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Rotspon

Old term for red wines imported from France to Germany in barrels. This was a speciality of the three Hanseatic cities of Bremen, Hamburg and Lübeck. This wine was shipped to the Hanseatic cities mainly from Bordeaux and partly blended from different deliveries. Here it then matured further and was finally bottled. Trade in Rotspon began as early as the Hanseatic period in the 13th century, but only gained importance in the 16th and 17th centuries, especially through the wine trading house of Carl Tesdorpf in Lübeck. "Spon" or also "Span" is derived from "Holzspan" and is a Low German word for barrel. The name "Lübecker Rotspon" stood for Bordeaux wines that were stored until they were ready for drinking and then bottled. The German writer Thomas Mann (1875-1955) immortalised this wine in his novel "Buddenbrooks". Due to the mild, even climate, the mostly tannin-rich wine lost its hardness and in earlier times was mostly tapped directly from the barrel. The attribute "red" is derived from the oak wood coloured red by red wines.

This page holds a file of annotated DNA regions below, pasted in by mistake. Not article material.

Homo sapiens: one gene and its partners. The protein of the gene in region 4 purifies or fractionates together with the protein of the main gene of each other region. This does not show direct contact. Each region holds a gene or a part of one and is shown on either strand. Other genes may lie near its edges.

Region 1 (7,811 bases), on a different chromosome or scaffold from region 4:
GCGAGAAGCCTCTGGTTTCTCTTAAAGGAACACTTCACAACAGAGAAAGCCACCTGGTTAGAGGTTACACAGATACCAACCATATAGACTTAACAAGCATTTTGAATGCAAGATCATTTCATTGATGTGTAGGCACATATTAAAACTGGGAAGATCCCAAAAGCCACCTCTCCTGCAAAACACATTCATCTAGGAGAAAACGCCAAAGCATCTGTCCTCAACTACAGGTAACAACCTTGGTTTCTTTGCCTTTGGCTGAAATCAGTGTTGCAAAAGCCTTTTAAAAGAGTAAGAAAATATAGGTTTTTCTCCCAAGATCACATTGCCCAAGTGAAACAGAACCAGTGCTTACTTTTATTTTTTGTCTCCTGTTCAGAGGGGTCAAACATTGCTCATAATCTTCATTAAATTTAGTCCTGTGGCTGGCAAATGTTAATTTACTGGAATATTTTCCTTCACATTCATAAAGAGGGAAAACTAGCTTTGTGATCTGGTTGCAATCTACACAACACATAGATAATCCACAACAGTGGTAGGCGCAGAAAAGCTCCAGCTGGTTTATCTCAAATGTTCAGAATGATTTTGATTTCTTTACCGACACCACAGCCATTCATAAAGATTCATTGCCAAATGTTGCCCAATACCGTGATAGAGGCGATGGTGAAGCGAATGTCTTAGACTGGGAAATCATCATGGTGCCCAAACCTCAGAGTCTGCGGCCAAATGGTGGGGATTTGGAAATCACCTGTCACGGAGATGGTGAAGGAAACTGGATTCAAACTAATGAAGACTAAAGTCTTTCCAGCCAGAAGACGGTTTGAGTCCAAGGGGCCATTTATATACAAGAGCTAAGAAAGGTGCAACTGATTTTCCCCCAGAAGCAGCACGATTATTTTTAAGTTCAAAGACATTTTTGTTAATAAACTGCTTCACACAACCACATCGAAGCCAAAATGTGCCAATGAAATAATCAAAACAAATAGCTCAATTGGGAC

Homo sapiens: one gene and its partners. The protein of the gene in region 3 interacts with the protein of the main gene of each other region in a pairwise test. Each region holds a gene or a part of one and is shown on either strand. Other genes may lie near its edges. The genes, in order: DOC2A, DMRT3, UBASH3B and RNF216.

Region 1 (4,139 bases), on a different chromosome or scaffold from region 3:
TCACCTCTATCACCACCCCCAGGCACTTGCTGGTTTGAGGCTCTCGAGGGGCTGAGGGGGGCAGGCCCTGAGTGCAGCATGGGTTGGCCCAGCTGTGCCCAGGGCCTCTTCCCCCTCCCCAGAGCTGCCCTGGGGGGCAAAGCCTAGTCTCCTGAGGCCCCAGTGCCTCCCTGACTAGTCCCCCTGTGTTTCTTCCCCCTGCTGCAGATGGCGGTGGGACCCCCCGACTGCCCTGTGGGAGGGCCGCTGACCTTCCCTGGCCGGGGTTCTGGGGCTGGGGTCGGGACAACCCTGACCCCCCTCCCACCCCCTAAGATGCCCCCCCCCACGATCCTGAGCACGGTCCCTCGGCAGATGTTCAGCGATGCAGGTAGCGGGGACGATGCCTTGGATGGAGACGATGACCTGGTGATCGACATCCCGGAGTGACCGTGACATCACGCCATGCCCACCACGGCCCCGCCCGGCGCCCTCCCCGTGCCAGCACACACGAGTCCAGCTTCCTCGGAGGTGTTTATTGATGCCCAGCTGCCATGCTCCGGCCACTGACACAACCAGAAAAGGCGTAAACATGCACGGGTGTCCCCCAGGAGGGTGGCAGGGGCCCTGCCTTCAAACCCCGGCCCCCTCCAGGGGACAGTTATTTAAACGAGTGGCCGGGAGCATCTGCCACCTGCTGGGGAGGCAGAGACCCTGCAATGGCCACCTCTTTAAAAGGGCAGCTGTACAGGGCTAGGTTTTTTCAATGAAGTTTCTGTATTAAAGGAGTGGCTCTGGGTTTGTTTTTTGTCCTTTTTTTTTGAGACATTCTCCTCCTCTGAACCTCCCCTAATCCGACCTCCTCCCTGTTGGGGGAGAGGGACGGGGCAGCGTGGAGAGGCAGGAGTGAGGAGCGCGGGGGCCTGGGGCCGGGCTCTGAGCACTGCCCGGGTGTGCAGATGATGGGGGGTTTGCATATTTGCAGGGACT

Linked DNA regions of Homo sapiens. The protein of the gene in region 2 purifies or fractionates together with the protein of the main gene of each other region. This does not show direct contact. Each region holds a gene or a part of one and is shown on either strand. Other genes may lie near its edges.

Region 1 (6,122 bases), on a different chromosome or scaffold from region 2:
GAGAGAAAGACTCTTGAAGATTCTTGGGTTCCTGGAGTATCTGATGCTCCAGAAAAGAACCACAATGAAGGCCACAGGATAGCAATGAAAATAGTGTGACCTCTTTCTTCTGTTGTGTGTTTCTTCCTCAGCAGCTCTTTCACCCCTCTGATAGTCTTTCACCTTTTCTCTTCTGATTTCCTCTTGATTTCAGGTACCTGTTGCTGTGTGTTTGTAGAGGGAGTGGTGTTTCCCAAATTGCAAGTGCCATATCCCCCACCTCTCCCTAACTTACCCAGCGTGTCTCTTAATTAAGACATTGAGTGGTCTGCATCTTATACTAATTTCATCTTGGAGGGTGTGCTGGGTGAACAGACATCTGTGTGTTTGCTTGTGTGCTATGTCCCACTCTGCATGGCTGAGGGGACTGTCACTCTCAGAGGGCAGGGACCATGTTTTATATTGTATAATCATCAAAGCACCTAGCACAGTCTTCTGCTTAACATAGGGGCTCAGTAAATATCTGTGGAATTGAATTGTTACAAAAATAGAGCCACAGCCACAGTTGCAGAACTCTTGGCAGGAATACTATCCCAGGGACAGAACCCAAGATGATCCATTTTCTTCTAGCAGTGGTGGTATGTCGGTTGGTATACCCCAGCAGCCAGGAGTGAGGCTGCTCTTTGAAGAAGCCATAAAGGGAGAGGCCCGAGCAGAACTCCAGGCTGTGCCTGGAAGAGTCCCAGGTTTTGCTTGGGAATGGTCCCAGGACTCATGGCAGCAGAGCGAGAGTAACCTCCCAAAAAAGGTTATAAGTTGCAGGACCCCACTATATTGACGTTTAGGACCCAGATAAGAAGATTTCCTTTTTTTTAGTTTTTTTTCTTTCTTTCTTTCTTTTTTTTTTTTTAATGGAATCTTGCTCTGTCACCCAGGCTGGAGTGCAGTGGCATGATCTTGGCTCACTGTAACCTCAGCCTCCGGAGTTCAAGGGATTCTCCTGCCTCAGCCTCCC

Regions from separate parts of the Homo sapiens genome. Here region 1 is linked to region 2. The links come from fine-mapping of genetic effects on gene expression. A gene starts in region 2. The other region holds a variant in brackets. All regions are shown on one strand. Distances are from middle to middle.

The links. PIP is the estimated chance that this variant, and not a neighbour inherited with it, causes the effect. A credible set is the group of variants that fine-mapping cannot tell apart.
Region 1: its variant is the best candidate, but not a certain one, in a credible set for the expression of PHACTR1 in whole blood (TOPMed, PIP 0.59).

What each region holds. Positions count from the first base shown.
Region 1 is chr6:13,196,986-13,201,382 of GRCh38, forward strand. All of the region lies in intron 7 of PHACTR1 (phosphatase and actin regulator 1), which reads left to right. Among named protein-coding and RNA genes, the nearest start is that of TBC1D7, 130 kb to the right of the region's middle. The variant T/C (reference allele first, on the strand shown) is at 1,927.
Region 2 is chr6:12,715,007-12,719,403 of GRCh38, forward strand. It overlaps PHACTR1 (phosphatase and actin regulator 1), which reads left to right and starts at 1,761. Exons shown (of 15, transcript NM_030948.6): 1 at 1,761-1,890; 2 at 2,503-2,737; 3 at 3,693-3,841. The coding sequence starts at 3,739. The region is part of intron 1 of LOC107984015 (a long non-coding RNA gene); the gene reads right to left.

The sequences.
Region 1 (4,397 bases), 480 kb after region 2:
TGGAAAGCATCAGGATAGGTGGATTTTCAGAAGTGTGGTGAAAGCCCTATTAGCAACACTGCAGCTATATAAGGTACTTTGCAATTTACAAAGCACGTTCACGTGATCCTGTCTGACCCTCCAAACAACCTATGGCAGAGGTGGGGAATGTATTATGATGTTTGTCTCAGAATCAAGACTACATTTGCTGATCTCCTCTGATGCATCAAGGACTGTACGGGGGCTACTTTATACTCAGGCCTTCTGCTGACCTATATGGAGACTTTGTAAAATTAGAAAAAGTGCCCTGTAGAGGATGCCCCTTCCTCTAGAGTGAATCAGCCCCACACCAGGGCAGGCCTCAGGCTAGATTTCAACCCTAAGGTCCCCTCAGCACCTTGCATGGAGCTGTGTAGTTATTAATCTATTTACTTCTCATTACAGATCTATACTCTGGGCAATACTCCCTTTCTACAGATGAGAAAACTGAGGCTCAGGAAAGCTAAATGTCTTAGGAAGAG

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Egon Mark
Diplom-Sommelier, Weinakademiker und Weinberater, Volders (Österreich)

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